Another mish mash of jungle footage that somehow mutated into a Jess Franco film, Diamonds of Kilimandjaro is, like Golden Temple Amazons made up of footage shot by Franco and by other Eurocine employees which was then edited into a semi-coherent though thoroughly horrible film to cash in on the Italian cannibal film craze of the time.
The film begins with a rather unconvincing plan crash deep in the heart of the jungle. A young girl named Diana (lovely German sexpot Katja Bienert) and her stepdad (Daniel White) survive the crash and she's raised around a tribe of natives who see her as their 'white goddess.' Diana and her pa play up on this, figuring that they could be a lot worse off, all things considered.
Cut back to civilization where Diana's mother (played by Lina Romay who sports some unbelievably bad make up) is on her death bed. Before she kicks off into the great beyond, she wants to ensure her daughter is okay so she hires a pair of tough guys to head on into the thick of the jungle to bring her back alive and kicking. Diana's Uncle Mathieu (Oliver Mathot) and his pretty wife (Ana Stern) are going to accompany them because, as Mathieu puts it, he is her uncle after all. What Diana's mother doesn't know is that he and his wife secretly plan to off Diana in the jungle to make sure that she doesn't make it back alive so that they can be the inheritor's of her vast riches.
The four of them team up with their jungle guide, Fred (Albino Graziani), and head off on their mission but once they arrive they find that they have to face off against some dangerous natives and the dangers of the cruel and careless jungle itself!
While not a horrible, if slightly unoriginal, premise for a jungle adventure films, Diamonds Of Kilimandjaro just doesn't have what it takes to work. While some of the footage does a great job of capturing the mood and atmosphere of the savage locale, other scenes are sloppily put together and carelessly shot which gives the film a very, very uneven feel that definitely does not work in its favor. While some of the shots of the female lead running around in her birthday suit are mildly erotic, again, we've got a lot of sloppy nudity and poorly shot sex scenes to come along and ruin that fun as well.
Also worth pondering is the very title of the film. It doesn't take place in Kilimandjaro and it doesn't have anything to do with diamonds. All the movie really has going for it is the plentiful nudity of the cute Katja Bienert and a couple of unintentionally funny moments. It doesn't have enough good sex in it to work that way, the action isn't interesting or exciting, and the suspense is non-existent. The lack of budget shows in the sets and the props used throughout the film (the native village is just sad and that opening plane crash it painful to watch not because of the horror that the characters are going through but because it's so poorly done) and that doesn't help matters much either.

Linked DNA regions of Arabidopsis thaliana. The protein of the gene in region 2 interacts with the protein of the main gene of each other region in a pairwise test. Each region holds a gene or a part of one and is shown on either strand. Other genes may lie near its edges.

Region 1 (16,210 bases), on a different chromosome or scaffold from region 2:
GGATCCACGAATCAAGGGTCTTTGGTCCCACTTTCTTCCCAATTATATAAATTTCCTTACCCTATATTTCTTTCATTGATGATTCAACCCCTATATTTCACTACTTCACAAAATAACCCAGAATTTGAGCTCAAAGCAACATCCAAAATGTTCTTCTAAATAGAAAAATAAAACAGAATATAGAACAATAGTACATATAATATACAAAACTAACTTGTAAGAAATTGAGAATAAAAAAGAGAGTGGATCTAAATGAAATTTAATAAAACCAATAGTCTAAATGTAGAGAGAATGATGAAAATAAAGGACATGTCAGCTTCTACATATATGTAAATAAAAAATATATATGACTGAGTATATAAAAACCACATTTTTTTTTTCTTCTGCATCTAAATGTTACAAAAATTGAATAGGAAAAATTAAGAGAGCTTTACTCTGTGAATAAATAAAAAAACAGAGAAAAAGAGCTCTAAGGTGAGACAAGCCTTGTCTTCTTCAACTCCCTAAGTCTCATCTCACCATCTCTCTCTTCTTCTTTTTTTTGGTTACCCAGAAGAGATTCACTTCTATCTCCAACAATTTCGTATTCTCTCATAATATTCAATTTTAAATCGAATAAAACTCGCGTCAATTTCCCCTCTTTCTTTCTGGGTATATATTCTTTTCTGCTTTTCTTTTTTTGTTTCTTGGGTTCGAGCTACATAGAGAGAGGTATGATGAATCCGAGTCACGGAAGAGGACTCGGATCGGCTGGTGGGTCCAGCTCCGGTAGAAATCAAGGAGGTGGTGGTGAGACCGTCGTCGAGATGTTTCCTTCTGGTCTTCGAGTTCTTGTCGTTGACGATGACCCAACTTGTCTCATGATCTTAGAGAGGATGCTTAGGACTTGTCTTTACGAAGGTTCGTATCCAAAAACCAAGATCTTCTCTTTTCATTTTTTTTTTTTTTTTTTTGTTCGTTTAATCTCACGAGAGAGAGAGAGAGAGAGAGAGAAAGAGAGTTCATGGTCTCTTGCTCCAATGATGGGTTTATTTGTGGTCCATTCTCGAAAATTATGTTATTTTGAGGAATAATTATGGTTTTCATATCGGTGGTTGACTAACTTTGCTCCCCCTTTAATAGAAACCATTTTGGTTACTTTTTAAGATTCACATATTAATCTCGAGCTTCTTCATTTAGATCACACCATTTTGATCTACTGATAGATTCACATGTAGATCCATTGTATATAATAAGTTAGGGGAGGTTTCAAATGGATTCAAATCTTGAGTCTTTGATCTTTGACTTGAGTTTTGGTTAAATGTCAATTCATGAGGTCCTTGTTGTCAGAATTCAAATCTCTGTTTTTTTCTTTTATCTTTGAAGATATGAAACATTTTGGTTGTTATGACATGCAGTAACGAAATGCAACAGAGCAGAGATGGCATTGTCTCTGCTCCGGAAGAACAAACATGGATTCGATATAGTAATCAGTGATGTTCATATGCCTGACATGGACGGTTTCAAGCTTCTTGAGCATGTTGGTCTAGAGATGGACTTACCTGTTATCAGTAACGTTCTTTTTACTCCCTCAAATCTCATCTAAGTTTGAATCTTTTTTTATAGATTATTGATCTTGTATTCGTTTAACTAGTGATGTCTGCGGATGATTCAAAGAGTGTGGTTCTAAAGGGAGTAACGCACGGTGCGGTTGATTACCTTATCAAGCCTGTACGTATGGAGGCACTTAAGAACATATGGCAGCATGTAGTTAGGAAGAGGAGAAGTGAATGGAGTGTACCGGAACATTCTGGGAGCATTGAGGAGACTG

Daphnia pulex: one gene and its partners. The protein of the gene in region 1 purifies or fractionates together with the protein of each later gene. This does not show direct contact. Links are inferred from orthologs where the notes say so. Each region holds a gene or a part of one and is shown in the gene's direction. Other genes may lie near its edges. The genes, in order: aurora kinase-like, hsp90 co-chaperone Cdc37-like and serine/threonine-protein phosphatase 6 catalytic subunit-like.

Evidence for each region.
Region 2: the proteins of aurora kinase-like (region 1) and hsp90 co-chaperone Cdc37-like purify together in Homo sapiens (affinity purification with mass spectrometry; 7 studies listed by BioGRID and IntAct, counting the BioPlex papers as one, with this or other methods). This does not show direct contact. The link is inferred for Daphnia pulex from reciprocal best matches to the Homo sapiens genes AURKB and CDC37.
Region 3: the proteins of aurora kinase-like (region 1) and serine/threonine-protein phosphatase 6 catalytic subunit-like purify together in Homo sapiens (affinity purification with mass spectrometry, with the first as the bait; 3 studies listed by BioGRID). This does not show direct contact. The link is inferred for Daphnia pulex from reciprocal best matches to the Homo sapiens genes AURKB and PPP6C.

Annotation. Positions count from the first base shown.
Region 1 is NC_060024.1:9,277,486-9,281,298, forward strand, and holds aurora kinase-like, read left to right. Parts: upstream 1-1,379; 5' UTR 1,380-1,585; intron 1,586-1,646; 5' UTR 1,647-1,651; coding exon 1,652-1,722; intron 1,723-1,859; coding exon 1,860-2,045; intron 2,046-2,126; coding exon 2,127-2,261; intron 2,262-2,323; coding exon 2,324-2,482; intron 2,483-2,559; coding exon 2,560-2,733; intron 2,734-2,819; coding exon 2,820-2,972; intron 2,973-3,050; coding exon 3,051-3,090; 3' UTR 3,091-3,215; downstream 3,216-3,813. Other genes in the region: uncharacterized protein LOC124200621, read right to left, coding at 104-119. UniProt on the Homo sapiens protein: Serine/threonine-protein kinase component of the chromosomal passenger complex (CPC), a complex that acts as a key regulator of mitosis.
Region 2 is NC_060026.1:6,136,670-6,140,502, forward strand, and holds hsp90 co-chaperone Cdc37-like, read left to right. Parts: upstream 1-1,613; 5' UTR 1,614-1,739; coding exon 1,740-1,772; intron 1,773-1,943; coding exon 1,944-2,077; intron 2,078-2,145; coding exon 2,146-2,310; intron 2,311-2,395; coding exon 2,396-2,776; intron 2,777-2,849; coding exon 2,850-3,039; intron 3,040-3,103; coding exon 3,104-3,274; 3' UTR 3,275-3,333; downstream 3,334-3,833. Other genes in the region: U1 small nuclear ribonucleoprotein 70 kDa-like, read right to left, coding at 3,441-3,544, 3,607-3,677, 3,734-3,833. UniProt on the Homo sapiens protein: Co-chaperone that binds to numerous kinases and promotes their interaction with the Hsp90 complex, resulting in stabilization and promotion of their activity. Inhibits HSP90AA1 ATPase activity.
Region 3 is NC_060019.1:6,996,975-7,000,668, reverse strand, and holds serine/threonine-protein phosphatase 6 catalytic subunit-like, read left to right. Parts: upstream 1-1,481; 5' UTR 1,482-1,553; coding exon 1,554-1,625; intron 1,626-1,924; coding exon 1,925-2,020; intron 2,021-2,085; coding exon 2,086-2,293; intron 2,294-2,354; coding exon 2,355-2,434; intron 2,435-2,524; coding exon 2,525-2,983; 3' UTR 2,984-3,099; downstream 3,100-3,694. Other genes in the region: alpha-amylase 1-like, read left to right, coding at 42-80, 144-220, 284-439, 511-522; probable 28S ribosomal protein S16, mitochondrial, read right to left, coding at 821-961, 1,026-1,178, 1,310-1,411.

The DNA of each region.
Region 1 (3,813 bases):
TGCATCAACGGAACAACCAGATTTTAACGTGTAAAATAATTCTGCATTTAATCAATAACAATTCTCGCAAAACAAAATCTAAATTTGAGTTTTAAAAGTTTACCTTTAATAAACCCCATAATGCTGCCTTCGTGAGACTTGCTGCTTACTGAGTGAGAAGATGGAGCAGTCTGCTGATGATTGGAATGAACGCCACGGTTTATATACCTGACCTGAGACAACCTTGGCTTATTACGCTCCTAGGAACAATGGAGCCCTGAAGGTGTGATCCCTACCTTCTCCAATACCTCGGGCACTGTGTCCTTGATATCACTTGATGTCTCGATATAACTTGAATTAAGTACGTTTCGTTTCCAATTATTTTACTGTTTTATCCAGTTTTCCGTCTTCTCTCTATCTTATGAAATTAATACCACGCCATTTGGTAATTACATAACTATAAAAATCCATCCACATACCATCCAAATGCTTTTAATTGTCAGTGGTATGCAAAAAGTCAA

The 1.66.1 anamorphic widescreen transfer looks pretty decent, aside from some slightly battered stock footage inserts. Colors are nice and crisp and the print damage that is there is quite minimal. There's a little bit of black dirt noticeable on the print in a few scenes but that's the worst of it. There aren't any problems with edge enhancement or mpeg compression worth noting either.
The film comes with your choice of an English or French Dolby Digital Mono track, though sadly, the French track doesn't come with any subtitle options for some reason. Oops. The English dub, while it sounds okay, is poorly done in that the voices don't suit the characters, again, which hurts the film. Overall though, the track is clean and clear and there aren't any major problems with it aside from one or two scenes that have a tiny bit of hiss in the background.
Once again, as with Golden Temple Amazons, Eurocine's Daniel Lesoeur is on hand for an interview. He talks about the history of the company and some of the locations that the film was shot on but once again avoids talking much about the film itself or about Franco as a (sort of) director on the project.
Aside from that, there's a nice still gallery, a trailer for the feature, and trailers for other Shriek Show releases.
While the DVD looks and sounds decent enough, Diamonds Of Kilimandjaro isn't going to appeal to any but the hardest of Franco fans, and even then, you're pushing it. Skip it.
Ian lives in NYC with his wife where he writes for DVD Talk, runs Rock! Shock! Pop!. He likes NYC a lot, even if it is expensive and loud.